Gender, Gender Identity, and Sexuality

So, after listening to a recording of a panel from PantheaCon this past week with a topic revolving around “queer” paganism, deities, myths, legends, and the like I began wondering aloud to myself about how gender, gender identity and sexuality have played-out in my life and why my experiences and behavior have been starkly different from the experiences of my peers within the overall gay and bisexual community.  (I’ll be tackling gay/queer paganism in another post.)

To begin, defining my understanding of the phrases “gender”, “gender identity”, and “sexuality” is fairly easy and straight-forward (no pun intended).  “Gender” is defined by the biological or physical representation of the sex of the individual; i.e. whether a person possesses a penis or a vagina (or in extremely rare cases, both or none).  “Gender identity” can comprise one of two different topics, depending on the context of the discussion; the first meaning relating to the gender with which the individual in-question most closely identifies with psychologically (i.e. transsexuality/transgenderism), the second meaning relating to the outward expression of the gender that the individual (i.e. masculine, feminine, androgynous, etc.).  “Sexuality” is defined in my mind as what gender of human you are physically aroused by and desire to be in intimate contact with (i.e. heterosexual [straight], homosexual [gay], bisexual, pansexual, etc.).

For me, “gender” has been a non-issue, and that has not been a question in my mind in the least.  What’s of the most concern to me in this particular thought-exercise are the topics of gender identity and sexuality.  There have been a number of individuals that I have been in contact with both in the past and in my current life-situation who embody a gender identity, gender expression, or gender behavior that is either opposite or in stark contrast to their biological gender.  For example, I have known plenty of gay men whose behavioral patterns more closely resemble women than men in terms of social interaction, mannerisms, grooming, hygiene, mode of dress, and other miscellaneous behaviors.  Simultaneously, I have known many gay men whose behaviors border on hyper-masculinity, including but not limited to engaging in rough-housing, vulgar conversation or social behaviors, or a general lack of respect for those deemed “subordinate” or “lesser” to the individual in-question.  My personal behavior has hovered nearest the masculine end of the spectrum for the entirety of my sexual life for various reasons, mostly for reasons relating specifically to potential stigma associated with not maintaining masculine behavior patterns.  For example, engaging in behavior unbecoming of a male such as cross-dressing or “submitting” to another individual without that person having proven themselves or given sufficient reason to do so is a betrayal of masculinity and is not desirable behavior.  Bearing the potential “stigma” in-mind as well as the established behavior patterns, questions come-up fairly quickly.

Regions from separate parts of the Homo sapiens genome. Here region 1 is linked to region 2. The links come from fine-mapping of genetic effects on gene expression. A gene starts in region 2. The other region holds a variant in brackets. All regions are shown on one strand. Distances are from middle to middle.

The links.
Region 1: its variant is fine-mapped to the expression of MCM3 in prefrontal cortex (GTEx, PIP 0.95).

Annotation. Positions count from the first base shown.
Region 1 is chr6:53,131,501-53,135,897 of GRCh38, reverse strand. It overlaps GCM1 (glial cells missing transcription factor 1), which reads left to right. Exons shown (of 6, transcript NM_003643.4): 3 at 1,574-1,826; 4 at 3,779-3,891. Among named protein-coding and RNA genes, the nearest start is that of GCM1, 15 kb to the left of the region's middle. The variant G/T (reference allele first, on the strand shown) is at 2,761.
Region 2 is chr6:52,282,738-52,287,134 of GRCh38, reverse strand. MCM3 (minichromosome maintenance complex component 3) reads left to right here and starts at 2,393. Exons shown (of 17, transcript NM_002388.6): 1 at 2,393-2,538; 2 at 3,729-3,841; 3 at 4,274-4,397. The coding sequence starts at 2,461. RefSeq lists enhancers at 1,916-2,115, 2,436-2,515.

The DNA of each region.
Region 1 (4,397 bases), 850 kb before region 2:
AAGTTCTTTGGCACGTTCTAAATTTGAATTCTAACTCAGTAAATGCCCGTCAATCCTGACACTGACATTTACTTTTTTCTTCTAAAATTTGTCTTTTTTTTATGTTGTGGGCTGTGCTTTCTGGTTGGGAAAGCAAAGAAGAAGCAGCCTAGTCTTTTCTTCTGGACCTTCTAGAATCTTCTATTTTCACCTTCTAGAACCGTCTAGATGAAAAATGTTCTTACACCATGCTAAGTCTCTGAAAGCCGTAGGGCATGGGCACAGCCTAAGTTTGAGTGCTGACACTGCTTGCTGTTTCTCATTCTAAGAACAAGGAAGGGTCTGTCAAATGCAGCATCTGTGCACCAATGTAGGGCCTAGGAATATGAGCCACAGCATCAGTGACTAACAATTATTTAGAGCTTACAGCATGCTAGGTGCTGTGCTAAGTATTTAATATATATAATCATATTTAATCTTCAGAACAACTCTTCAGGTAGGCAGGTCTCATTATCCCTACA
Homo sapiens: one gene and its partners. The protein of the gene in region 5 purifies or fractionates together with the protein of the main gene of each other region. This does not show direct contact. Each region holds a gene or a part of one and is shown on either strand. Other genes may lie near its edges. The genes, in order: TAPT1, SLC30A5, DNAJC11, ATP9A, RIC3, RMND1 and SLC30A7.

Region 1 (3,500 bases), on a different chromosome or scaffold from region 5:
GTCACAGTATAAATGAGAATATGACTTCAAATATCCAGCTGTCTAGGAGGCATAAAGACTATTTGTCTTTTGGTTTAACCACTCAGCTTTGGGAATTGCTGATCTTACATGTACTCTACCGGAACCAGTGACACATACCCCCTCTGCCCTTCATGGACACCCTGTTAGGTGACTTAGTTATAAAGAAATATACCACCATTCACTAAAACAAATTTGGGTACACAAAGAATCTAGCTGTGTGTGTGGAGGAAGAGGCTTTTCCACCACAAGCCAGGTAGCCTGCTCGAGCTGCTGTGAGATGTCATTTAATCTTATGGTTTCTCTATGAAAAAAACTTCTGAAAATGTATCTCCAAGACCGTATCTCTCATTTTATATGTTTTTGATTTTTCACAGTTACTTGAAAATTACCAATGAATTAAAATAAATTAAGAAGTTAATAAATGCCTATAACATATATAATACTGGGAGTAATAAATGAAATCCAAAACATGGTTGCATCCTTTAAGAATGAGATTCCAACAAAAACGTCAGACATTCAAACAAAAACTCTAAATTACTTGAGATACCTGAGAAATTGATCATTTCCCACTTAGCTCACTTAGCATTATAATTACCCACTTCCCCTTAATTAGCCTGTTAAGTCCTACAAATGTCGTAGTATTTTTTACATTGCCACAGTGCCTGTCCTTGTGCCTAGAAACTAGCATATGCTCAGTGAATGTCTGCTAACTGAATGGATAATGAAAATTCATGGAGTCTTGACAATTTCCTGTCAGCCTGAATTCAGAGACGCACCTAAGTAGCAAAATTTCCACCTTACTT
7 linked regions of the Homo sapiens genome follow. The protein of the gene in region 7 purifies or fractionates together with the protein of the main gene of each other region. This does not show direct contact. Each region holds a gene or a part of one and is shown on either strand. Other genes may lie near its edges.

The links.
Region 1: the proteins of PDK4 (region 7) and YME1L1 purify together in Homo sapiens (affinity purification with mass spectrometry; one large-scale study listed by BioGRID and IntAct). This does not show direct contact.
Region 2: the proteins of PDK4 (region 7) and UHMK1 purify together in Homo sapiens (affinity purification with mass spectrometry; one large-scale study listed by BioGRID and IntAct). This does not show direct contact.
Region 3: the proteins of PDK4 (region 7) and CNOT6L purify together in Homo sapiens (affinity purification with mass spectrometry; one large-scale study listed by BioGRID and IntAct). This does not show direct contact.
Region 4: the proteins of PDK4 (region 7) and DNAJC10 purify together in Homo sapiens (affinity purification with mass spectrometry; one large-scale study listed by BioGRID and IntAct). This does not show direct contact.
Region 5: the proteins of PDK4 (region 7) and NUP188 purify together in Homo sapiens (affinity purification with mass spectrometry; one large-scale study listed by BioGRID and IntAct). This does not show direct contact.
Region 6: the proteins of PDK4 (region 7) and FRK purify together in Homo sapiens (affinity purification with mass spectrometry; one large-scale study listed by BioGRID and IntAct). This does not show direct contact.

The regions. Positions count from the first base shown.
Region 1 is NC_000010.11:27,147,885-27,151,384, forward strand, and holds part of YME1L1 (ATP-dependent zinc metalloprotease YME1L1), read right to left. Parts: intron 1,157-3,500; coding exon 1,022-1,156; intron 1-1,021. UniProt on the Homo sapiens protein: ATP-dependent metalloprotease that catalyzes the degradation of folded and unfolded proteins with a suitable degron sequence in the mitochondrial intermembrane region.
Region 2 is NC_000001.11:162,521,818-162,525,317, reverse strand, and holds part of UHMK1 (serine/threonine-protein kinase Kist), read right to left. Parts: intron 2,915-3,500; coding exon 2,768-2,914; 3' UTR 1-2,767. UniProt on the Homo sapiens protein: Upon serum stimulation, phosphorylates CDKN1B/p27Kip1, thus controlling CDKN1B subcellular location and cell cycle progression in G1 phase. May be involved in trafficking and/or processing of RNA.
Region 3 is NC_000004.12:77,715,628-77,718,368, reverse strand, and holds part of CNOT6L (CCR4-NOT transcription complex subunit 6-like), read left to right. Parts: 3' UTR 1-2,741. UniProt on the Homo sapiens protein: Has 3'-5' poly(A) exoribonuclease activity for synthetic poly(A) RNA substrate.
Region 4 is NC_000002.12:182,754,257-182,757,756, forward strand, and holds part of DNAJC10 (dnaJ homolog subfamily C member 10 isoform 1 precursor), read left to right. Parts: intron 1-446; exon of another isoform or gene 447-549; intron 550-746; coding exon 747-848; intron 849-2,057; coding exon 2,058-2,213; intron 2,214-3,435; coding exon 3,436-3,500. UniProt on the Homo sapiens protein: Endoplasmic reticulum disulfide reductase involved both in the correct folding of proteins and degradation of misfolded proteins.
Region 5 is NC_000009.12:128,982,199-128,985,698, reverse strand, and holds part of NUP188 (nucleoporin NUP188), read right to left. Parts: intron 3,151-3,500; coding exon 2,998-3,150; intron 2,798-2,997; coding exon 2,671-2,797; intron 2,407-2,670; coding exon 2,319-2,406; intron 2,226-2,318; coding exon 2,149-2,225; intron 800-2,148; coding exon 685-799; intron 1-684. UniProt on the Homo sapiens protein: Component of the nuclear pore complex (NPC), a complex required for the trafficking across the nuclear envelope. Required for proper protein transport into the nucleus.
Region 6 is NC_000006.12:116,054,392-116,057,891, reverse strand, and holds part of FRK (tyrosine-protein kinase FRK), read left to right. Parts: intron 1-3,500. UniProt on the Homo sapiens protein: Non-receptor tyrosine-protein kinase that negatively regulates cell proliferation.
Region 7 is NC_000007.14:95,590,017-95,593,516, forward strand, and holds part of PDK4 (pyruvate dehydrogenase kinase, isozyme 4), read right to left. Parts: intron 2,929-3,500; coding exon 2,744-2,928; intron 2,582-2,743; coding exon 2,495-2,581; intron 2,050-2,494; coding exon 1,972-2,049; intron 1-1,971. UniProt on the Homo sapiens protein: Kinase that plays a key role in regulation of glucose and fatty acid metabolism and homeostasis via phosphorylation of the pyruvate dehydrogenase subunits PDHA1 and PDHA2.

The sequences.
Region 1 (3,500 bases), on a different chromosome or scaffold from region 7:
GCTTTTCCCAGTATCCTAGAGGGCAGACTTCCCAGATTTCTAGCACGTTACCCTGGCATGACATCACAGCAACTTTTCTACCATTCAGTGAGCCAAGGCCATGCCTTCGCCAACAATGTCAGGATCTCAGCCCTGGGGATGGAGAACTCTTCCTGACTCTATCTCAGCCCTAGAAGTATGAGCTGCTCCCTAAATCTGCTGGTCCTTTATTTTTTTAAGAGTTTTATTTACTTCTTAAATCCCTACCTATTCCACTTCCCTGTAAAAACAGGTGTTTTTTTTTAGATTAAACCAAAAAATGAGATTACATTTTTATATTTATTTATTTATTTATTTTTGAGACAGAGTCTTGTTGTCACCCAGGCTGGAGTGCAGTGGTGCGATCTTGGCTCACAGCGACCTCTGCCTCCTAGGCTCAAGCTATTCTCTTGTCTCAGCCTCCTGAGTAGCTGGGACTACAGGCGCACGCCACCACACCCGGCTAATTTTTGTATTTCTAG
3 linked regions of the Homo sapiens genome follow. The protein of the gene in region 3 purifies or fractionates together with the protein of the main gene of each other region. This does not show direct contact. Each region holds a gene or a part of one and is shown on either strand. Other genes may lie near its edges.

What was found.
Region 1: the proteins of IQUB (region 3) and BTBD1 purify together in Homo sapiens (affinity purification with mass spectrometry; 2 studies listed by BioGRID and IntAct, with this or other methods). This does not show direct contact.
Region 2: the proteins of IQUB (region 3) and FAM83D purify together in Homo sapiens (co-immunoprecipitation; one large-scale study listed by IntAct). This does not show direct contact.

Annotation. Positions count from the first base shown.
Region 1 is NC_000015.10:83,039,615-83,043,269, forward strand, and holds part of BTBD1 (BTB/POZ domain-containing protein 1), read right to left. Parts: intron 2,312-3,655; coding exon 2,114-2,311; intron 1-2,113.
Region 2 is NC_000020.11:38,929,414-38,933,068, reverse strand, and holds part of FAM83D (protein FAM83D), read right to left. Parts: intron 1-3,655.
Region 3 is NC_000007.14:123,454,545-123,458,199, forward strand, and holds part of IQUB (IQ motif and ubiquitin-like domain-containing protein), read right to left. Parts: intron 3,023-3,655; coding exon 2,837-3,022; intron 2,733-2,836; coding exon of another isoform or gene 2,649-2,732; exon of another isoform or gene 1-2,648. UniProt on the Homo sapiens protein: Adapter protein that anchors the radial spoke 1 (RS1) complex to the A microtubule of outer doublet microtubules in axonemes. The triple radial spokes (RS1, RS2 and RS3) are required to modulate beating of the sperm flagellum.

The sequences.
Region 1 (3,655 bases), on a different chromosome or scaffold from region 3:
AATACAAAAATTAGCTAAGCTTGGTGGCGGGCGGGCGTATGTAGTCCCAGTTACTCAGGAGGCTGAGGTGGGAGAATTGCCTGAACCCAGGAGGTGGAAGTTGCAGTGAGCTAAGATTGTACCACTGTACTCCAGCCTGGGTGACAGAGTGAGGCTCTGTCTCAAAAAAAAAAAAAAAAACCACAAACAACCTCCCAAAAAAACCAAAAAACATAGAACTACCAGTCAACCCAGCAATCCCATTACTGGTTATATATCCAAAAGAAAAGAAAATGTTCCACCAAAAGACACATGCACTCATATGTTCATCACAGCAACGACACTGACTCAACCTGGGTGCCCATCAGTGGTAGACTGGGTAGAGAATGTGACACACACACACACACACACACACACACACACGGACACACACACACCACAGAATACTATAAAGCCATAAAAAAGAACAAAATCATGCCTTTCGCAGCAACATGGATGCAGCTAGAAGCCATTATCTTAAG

• What does it mean to be “masculine” as a core concept?
  • Do isolated instances or incidents of “less-than-masculine behavior” (such as cross-dressing for specific events or “submitting” in public situations) truly have stigma attached to them or are they all in my head?
  • Does fully-integrating one’s homosexuality mean that only selected individuals have the subject broached with or is it an open topic?  Must “gay behavior” be suppressed outside of specific social structures?

These are all questions that have come-up at one point or another in my life, and being where I am in my life-situation where I am relatively “out” and independent has made them all the more poignant.  Combined with the difference in cultural experience, the difference in perceived maturity between myself and others of my age-group (not tooting my own horn on this one, the history speaks for itself), and the severe difference in interests and life-goals of those within my age-group as compared to those that are older than I has made integrating into the greater gay community interesting while at the same time very scary.  I’ve always said to people that to me, it doesn’t matter how old you are, merely how old you feel… but then there’s always these thoughts in the back of my head: “What if they asked to be something more than just friends with me?  What would I do in that situation?  What would other people say about this situation?  How would I explain this kind of thing to my parents?”

Welcome to my inner world of perpetual perplexity.  Comments welcomed and encouraged.

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